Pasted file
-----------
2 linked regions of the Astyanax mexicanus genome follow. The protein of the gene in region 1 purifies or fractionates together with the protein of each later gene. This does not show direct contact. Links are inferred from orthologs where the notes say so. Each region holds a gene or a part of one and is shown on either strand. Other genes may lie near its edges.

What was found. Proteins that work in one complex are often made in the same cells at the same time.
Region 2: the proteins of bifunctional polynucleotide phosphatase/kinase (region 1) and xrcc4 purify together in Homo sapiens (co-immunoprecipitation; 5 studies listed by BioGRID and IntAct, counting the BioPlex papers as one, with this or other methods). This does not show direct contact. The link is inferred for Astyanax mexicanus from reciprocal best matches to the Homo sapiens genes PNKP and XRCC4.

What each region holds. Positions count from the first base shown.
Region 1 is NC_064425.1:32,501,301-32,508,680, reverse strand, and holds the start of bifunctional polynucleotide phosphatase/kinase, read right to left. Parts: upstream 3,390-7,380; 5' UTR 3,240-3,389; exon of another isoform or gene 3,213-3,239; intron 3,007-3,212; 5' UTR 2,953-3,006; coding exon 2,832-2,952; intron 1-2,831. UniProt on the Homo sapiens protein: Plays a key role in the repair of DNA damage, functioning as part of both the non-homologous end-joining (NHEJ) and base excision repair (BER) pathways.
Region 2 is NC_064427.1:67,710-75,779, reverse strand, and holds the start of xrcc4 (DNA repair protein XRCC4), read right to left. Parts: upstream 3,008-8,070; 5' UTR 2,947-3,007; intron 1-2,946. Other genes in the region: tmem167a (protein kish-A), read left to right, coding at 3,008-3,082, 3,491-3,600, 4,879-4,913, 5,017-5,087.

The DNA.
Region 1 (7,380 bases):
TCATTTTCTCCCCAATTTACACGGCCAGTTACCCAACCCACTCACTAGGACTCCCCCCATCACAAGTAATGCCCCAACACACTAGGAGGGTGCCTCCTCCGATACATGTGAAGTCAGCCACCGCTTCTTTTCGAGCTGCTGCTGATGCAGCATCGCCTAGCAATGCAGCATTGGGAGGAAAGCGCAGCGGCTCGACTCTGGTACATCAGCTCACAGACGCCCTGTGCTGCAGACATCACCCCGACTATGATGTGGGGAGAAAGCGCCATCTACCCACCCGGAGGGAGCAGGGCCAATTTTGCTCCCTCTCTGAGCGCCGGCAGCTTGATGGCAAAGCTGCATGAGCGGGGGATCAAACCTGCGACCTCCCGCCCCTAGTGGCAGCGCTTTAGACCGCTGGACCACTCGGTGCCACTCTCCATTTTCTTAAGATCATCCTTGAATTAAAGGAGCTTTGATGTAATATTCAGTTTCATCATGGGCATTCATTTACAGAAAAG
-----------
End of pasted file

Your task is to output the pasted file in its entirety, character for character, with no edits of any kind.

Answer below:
2 linked regions of the Astyanax mexicanus genome follow. The protein of the gene in region 1 purifies or fractionates together with the protein of each later gene. This does not show direct contact. Links are inferred from orthologs where the notes say so. Each region holds a gene or a part of one and is shown on either strand. Other genes may lie near its edges.

What was found. Proteins that work in one complex are often made in the same cells at the same time.
Region 2: the proteins of bifunctional polynucleotide phosphatase/kinase (region 1) and xrcc4 purify together in Homo sapiens (co-immunoprecipitation; 5 studies listed by BioGRID and IntAct, counting the BioPlex papers as one, with this or other methods). This does not show direct contact. The link is inferred for Astyanax mexicanus from reciprocal best matches to the Homo sapiens genes PNKP and XRCC4.

What each region holds. Positions count from the first base shown.
Region 1 is NC_064425.1:32,501,301-32,508,680, reverse strand, and holds the start of bifunctional polynucleotide phosphatase/kinase, read right to left. Parts: upstream 3,390-7,380; 5' UTR 3,240-3,389; exon of another isoform or gene 3,213-3,239; intron 3,007-3,212; 5' UTR 2,953-3,006; coding exon 2,832-2,952; intron 1-2,831. UniProt on the Homo sapiens protein: Plays a key role in the repair of DNA damage, functioning as part of both the non-homologous end-joining (NHEJ) and base excision repair (BER) pathways.
Region 2 is NC_064427.1:67,710-75,779, reverse strand, and holds the start of xrcc4 (DNA repair protein XRCC4), read right to left. Parts: upstream 3,008-8,070; 5' UTR 2,947-3,007; intron 1-2,946. Other genes in the region: tmem167a (protein kish-A), read left to right, coding at 3,008-3,082, 3,491-3,600, 4,879-4,913, 5,017-5,087.

The DNA.
Region 1 (7,380 bases):
TCATTTTCTCCCCAATTTACACGGCCAGTTACCCAACCCACTCACTAGGACTCCCCCCATCACAAGTAATGCCCCAACACACTAGGAGGGTGCCTCCTCCGATACATGTGAAGTCAGCCACCGCTTCTTTTCGAGCTGCTGCTGATGCAGCATCGCCTAGCAATGCAGCATTGGGAGGAAAGCGCAGCGGCTCGACTCTGGTACATCAGCTCACAGACGCCCTGTGCTGCAGACATCACCCCGACTATGATGTGGGGAGAAAGCGCCATCTACCCACCCGGAGGGAGCAGGGCCAATTTTGCTCCCTCTCTGAGCGCCGGCAGCTTGATGGCAAAGCTGCATGAGCGGGGGATCAAACCTGCGACCTCCCGCCCCTAGTGGCAGCGCTTTAGACCGCTGGACCACTCGGTGCCACTCTCCATTTTCTTAAGATCATCCTTGAATTAAAGGAGCTTTGATGTAATATTCAGTTTCATCATGGGCATTCATTTACAGAAAAG